I can’t tell you how many times I’ve heard someone say that a grandmother taught them to crochet as a kid. And then years later, they got back into it or that they'd like to pick it back up. There is something soothing in the motion. It evokes memories of simpler, slower times. And you end up with some cool stuff. That's pretty much my story, too.
About five years ago, I took some crochet classes from Cal Patch at the Yarn Cupboard fiber arts retreat in Syracuse. She is a patient teacher who clearly knows and loves her craft. From her I learned how to crochet around the edges of garments, finish knitting in crochet (a revelation!) and to make her beautiful Wingfeathers Shawl. I have since made eight of these.
Robin encouraged me to offer a crochet class at Craftsitute. I was little nervous about my ability to translate what I knew into clear instruction. I started with deciphering the pattern language but quickly realized how much room there is for free styling it. Crochet can be sculptural and free form. Have you heard of Prudence Mapstone and her scrumbles? They are a wild improvised mash up of crocheting and knitting. There’s so much you can do with this art form.
Robin and I had a powwow yesterday. We were trying to figure out what kinds of classes are working and if any patterns are emerging. What fills up quickly versus classes that get a flurry of last minute signups? Are weekends or weeknights preferable? Do people want skill building sessions or more one-off type classes?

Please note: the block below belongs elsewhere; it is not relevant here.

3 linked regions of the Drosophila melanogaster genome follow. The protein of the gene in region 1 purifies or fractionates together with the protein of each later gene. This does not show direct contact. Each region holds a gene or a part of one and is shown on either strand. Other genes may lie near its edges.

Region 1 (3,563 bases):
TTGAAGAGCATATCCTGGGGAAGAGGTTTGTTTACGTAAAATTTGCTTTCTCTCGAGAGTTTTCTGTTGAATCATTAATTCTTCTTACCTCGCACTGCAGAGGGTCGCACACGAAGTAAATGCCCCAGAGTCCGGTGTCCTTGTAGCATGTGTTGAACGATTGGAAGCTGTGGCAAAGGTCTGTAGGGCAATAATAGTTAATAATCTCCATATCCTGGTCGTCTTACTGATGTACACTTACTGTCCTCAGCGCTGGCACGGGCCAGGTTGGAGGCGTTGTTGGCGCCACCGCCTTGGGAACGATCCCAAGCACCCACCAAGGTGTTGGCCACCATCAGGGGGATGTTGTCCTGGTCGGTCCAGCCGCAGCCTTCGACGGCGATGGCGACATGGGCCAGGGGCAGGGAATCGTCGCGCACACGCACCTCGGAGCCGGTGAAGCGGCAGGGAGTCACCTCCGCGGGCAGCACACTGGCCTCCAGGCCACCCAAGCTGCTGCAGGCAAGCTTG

The short answer is that five months into our little adventure, there is no rhyme or reason yet. But we’re going to keep plugging along, talking to people, paying attention to what is happening at places like the Handcraft Studio School, the Rochester Brainery and Drop, Forge and Tool. We know that Ithaca is a unique community – we don’t have the numbers of a larger metro area and activity clearly ebbs and flows with the academic year – but we do think there a niche for Craftstitute.
This past spring at the Syracuse retreat, Cal and Jill Draper, an independent hand-dyer from the Hudson Valley, were talking about classes. They both teach workshops all over the country and have found that a significant component of teaching is simply support. They said that very often people know the basics but just need a little guidance and encouragement.
At Craftstitute, we think it’s also about making the time. If you sign up for a class and commit to the few hours, you will actually follow through. And you will walk away feeling pretty darn good. Could I have figured out how to make a skirt out of a XXL t-shirt? Probably. Would I have cleared out the space, taken the time, and actually done it at home? Probably not.
And I would not have gotten to spend four hours with the amazing Maya Donenfeld. She did so much more than show us how to make a skirt. She possesses enormous knowledge of sewing machines, as well as sewing techniques and tips, and how to best reuse materials. And she just has the best energy. We left happy - and with a newfound confidence in our abilities. I went home and made another skirt the very next day.